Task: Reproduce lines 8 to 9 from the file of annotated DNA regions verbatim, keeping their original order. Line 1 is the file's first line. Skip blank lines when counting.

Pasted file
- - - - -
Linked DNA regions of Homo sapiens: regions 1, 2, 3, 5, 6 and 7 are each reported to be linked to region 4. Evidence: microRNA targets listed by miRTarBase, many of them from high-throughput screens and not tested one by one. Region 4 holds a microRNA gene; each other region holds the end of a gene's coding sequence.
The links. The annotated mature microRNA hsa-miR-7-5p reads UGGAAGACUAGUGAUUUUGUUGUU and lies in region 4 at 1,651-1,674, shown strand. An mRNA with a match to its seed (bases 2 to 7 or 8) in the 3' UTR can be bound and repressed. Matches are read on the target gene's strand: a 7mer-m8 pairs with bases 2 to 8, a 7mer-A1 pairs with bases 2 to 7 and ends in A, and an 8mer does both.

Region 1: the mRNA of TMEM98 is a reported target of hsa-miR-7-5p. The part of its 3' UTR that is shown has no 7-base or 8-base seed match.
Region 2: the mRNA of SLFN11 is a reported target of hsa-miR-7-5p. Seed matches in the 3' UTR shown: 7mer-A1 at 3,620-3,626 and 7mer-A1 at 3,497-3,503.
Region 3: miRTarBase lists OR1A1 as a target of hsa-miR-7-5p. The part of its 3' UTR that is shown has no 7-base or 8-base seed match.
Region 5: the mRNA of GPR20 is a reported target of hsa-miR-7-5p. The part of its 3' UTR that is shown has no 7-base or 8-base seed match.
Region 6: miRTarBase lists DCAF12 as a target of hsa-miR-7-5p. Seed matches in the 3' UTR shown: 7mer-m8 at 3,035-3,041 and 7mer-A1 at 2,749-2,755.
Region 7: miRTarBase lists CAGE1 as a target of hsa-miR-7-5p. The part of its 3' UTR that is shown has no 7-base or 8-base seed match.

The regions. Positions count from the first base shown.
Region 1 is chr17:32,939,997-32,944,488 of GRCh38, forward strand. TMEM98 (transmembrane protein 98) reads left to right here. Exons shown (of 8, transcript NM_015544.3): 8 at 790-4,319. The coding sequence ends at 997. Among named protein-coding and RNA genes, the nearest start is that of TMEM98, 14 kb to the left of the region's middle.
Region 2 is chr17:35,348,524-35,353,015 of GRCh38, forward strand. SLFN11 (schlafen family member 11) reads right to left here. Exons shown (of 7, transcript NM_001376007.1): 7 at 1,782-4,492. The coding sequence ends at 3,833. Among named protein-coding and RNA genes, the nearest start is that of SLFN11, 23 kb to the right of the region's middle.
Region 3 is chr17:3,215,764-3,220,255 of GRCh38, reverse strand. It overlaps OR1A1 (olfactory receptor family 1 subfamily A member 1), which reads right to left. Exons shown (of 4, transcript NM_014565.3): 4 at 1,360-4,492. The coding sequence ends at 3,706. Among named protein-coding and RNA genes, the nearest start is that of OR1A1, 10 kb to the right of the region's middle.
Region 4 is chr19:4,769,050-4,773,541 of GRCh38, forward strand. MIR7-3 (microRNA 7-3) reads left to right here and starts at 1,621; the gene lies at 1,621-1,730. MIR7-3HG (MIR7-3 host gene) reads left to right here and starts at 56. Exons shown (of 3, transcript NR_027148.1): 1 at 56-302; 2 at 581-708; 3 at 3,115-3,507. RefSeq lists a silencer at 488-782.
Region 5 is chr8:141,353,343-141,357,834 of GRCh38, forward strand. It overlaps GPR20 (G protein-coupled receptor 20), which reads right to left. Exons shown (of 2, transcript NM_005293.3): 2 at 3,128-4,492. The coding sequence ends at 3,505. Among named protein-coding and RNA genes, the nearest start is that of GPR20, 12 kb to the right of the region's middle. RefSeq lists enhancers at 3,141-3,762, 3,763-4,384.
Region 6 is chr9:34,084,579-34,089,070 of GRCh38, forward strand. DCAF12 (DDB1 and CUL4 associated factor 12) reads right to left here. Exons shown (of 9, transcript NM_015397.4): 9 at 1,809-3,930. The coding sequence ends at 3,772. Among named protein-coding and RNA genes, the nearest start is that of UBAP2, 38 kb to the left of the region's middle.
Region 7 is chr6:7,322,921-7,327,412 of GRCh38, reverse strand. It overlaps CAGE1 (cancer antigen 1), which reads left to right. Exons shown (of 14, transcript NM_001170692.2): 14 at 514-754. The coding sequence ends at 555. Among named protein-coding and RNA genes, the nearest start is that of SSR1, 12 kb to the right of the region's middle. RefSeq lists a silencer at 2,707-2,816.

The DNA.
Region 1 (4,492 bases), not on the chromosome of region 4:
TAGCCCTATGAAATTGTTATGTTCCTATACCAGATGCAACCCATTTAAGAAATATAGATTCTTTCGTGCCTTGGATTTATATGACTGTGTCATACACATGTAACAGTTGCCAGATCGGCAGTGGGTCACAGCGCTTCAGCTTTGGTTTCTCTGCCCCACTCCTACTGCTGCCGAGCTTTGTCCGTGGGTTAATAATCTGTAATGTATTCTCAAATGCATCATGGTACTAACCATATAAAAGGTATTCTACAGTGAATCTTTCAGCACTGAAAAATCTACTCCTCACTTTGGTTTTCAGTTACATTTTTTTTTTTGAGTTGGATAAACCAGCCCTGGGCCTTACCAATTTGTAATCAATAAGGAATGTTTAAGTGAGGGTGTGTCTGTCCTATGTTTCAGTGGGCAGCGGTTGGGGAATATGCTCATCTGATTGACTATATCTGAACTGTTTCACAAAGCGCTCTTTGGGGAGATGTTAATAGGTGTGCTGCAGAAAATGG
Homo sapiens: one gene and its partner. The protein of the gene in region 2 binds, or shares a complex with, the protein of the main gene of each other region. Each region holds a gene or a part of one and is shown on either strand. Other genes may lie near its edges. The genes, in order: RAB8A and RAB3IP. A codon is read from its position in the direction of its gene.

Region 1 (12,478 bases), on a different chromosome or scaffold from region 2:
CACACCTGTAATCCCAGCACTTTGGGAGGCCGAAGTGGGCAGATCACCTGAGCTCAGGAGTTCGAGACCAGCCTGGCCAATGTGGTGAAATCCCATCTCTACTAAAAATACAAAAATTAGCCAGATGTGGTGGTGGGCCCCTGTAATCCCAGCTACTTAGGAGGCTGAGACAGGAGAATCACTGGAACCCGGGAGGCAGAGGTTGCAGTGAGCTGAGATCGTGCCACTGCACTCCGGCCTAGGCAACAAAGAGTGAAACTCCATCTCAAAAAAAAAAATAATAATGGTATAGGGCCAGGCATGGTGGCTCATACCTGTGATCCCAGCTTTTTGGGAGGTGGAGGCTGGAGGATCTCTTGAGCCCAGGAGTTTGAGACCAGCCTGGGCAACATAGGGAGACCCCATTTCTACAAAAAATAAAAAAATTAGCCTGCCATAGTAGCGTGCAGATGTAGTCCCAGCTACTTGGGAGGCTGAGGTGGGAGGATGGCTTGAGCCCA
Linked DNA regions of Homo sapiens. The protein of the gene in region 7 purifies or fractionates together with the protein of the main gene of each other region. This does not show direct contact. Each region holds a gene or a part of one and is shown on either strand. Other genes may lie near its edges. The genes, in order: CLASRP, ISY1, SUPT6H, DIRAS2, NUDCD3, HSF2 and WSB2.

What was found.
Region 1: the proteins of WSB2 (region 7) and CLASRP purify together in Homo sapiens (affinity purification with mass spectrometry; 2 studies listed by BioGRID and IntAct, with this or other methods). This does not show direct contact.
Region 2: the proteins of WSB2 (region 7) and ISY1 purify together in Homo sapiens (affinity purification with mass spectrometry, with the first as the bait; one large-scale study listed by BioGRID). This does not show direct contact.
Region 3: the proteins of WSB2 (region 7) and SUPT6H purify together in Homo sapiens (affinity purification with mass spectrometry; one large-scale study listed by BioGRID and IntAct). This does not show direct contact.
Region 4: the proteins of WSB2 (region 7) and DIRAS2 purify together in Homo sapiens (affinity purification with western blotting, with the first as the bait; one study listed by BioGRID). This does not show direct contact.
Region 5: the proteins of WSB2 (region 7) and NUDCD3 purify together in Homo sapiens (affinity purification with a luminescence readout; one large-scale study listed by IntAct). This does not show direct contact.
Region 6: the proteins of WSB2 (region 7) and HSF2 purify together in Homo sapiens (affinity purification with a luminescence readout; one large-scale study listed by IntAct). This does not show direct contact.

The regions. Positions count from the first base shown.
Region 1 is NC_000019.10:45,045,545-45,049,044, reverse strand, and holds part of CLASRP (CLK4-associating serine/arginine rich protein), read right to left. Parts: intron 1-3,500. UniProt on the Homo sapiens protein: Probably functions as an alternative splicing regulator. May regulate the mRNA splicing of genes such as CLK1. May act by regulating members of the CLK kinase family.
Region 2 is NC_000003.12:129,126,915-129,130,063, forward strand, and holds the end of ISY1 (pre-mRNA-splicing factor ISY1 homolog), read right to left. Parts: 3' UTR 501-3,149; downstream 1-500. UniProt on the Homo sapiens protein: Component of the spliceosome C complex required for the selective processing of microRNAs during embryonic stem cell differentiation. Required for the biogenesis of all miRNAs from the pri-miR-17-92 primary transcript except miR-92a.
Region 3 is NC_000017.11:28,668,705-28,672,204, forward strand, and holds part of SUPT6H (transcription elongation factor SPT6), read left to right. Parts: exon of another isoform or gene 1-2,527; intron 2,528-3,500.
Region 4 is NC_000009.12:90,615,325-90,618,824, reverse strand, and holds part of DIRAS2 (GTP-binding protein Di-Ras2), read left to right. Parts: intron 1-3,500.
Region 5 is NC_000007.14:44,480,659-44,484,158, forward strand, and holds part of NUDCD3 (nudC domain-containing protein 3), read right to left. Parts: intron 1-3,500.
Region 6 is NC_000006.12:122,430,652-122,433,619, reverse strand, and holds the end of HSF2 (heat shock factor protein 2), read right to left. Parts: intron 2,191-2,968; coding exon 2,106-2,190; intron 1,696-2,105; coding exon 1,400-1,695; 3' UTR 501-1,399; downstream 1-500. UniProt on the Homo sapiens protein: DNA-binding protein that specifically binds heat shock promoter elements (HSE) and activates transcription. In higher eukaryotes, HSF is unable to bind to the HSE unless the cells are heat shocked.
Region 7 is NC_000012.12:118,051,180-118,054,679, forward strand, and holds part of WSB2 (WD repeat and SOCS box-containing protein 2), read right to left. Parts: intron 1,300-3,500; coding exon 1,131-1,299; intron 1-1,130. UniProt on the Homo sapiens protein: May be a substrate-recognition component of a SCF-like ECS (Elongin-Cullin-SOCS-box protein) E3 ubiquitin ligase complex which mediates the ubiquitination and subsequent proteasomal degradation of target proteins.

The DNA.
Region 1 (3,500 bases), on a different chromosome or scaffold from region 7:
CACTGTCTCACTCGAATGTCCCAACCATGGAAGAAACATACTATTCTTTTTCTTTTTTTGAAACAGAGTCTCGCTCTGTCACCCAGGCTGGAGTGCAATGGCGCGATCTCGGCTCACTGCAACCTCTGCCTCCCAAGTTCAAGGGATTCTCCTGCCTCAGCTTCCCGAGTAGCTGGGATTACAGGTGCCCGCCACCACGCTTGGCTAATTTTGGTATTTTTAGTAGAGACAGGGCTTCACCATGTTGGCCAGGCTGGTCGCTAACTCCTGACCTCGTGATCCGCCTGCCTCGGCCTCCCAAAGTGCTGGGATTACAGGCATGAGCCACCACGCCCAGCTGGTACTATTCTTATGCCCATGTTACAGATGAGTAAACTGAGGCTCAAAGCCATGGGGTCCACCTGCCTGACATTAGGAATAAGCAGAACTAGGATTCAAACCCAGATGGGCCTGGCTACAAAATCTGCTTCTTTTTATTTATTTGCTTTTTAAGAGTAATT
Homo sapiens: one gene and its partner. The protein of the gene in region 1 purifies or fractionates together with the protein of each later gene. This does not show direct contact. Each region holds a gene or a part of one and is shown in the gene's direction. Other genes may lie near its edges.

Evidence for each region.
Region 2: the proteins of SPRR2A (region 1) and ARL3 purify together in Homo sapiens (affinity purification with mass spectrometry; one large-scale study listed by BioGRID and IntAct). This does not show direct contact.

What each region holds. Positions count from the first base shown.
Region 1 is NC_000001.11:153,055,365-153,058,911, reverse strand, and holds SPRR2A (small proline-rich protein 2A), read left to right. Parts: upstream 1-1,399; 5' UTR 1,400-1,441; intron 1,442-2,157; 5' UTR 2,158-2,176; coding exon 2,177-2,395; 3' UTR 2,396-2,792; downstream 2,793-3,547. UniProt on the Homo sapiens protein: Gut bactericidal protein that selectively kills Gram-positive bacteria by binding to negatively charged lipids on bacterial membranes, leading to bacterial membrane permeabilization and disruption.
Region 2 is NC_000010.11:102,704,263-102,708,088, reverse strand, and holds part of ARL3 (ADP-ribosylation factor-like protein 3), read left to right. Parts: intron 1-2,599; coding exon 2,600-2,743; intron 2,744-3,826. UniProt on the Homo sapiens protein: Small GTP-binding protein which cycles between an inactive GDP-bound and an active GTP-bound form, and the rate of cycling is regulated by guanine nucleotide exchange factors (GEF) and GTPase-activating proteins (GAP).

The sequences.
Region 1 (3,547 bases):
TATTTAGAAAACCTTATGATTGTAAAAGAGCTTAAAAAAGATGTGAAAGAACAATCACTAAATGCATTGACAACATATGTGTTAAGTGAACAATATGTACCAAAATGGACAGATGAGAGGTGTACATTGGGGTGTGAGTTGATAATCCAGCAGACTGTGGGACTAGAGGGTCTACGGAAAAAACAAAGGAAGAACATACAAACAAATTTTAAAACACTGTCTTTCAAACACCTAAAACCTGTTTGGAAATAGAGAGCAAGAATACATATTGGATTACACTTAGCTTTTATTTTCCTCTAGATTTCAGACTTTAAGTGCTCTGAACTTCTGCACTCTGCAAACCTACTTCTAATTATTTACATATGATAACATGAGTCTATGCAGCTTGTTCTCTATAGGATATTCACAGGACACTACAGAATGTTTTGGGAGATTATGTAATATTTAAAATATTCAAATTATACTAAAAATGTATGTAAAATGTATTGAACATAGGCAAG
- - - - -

Region 7: miRTarBase lists CAGE1 as a target of hsa-miR-7-5p. The part of its 3' UTR that is shown has no 7-base or 8-base seed match.

The regions. Positions count from the first base shown.